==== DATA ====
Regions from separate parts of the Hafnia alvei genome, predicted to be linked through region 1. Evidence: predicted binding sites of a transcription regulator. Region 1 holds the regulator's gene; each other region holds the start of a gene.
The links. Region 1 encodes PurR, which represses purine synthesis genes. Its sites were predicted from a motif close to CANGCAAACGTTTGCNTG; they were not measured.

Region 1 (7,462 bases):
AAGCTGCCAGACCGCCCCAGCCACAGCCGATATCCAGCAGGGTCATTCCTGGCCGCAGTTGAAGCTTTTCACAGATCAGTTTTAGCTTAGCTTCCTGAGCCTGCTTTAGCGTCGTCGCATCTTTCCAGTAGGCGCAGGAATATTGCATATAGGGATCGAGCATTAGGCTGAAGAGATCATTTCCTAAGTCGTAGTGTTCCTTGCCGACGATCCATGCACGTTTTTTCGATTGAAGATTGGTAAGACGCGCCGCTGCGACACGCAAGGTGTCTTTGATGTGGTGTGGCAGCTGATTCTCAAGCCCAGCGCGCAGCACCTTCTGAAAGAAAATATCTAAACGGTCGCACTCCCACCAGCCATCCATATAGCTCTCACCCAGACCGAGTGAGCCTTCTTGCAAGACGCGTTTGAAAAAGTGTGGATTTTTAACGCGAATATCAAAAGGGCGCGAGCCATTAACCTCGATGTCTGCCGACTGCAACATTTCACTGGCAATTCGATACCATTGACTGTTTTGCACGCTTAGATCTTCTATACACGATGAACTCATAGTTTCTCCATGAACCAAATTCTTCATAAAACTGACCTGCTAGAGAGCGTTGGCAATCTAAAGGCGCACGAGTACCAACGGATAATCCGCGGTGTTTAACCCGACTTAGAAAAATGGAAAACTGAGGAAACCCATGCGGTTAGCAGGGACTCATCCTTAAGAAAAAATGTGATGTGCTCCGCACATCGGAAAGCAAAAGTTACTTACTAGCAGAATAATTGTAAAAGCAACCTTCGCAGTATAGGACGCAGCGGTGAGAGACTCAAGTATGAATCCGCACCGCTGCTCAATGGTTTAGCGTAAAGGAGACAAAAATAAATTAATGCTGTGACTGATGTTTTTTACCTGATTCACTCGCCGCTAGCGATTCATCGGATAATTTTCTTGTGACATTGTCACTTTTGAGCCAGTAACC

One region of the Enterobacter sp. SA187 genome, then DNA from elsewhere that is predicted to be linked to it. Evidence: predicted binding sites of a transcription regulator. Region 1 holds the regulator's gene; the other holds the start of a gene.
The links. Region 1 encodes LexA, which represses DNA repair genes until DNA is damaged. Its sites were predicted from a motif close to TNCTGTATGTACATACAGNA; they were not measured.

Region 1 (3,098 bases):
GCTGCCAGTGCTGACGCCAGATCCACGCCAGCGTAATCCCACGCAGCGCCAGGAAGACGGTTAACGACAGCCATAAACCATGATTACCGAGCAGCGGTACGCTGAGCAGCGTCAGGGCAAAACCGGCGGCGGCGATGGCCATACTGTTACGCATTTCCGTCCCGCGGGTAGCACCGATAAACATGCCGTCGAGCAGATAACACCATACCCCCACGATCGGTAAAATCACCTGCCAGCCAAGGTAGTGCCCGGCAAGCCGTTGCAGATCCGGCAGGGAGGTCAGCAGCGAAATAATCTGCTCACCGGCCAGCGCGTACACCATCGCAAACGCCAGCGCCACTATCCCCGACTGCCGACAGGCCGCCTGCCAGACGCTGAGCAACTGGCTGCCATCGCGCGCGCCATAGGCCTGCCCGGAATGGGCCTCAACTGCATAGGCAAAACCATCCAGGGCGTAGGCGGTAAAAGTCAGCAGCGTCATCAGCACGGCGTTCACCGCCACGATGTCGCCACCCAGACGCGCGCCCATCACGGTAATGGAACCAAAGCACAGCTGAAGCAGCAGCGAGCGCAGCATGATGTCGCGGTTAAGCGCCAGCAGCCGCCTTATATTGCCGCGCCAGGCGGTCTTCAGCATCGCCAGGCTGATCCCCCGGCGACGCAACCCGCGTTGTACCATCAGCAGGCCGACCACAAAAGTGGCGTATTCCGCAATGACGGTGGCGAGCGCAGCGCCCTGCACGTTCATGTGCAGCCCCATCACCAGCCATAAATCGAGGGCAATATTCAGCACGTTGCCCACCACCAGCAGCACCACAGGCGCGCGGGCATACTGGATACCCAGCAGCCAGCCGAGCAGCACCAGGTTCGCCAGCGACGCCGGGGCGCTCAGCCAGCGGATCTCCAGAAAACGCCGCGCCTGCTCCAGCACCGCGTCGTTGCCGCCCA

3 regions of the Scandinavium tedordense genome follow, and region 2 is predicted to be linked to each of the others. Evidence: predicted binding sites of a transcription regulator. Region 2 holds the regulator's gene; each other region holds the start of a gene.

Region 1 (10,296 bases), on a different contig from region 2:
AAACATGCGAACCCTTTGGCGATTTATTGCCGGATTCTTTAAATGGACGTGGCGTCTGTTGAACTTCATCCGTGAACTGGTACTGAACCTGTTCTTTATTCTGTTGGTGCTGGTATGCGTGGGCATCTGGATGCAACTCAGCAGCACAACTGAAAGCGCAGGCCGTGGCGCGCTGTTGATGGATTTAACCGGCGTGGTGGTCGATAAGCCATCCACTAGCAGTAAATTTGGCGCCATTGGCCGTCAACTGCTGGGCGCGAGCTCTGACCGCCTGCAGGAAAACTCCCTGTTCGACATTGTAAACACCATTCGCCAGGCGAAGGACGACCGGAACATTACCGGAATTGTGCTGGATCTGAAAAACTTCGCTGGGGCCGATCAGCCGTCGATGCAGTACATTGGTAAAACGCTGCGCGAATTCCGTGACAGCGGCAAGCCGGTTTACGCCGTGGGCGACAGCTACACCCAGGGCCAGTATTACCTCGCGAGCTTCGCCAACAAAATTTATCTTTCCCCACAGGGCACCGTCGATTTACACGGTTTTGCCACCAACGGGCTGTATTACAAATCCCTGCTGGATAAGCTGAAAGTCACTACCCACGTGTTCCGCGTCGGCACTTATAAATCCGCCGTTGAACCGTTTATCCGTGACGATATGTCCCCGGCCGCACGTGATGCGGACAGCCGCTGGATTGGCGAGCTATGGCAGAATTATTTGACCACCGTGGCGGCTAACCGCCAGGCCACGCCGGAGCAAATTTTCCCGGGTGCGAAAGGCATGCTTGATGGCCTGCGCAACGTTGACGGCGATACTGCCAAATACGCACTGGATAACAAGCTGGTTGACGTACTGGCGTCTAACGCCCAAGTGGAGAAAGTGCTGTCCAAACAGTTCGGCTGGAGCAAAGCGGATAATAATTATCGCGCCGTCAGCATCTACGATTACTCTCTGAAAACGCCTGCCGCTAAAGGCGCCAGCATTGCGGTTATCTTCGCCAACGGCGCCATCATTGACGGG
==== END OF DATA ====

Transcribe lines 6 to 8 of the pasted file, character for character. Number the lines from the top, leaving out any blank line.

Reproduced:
The links. Region 1 encodes LexA, which represses DNA repair genes until DNA is damaged. Its sites were predicted from a motif close to TNCTGTATGTACATACAGNA; they were not measured.

Region 1 (3,098 bases):
GCTGCCAGTGCTGACGCCAGATCCACGCCAGCGTAATCCCACGCAGCGCCAGGAAGACGGTTAACGACAGCCATAAACCATGATTACCGAGCAGCGGTACGCTGAGCAGCGTCAGGGCAAAACCGGCGGCGGCGATGGCCATACTGTTACGCATTTCCGTCCCGCGGGTAGCACCGATAAACATGCCGTCGAGCAGATAACACCATACCCCCACGATCGGTAAAATCACCTGCCAGCCAAGGTAGTGCCCGGCAAGCCGTTGCAGATCCGGCAGGGAGGTCAGCAGCGAAATAATCTGCTCACCGGCCAGCGCGTACACCATCGCAAACGCCAGCGCCACTATCCCCGACTGCCGACAGGCCGCCTGCCAGACGCTGAGCAACTGGCTGCCATCGCGCGCGCCATAGGCCTGCCCGGAATGGGCCTCAACTGCATAGGCAAAACCATCCAGGGCGTAGGCGGTAAAAGTCAGCAGCGTCATCAGCACGGCGTTCACCGCCACGATGTCGCCACCCAGACGCGCGCCCATCACGGTAATGGAACCAAAGCACAGCTGAAGCAGCAGCGAGCGCAGCATGATGTCGCGGTTAAGCGCCAGCAGCCGCCTTATATTGCCGCGCCAGGCGGTCTTCAGCATCGCCAGGCTGATCCCCCGGCGACGCAACCCGCGTTGTACCATCAGCAGGCCGACCACAAAAGTGGCGTATTCCGCAATGACGGTGGCGAGCGCAGCGCCCTGCACGTTCATGTGCAGCCCCATCACCAGCCATAAATCGAGGGCAATATTCAGCACGTTGCCCACCACCAGCAGCACCACAGGCGCGCGGGCATACTGGATACCCAGCAGCCAGCCGAGCAGCACCAGGTTCGCCAGCGACGCCGGGGCGCTCAGCCAGCGGATCTCCAGAAAACGCCGCGCCTGCTCCAGCACCGCGTCGTTGCCGCCCA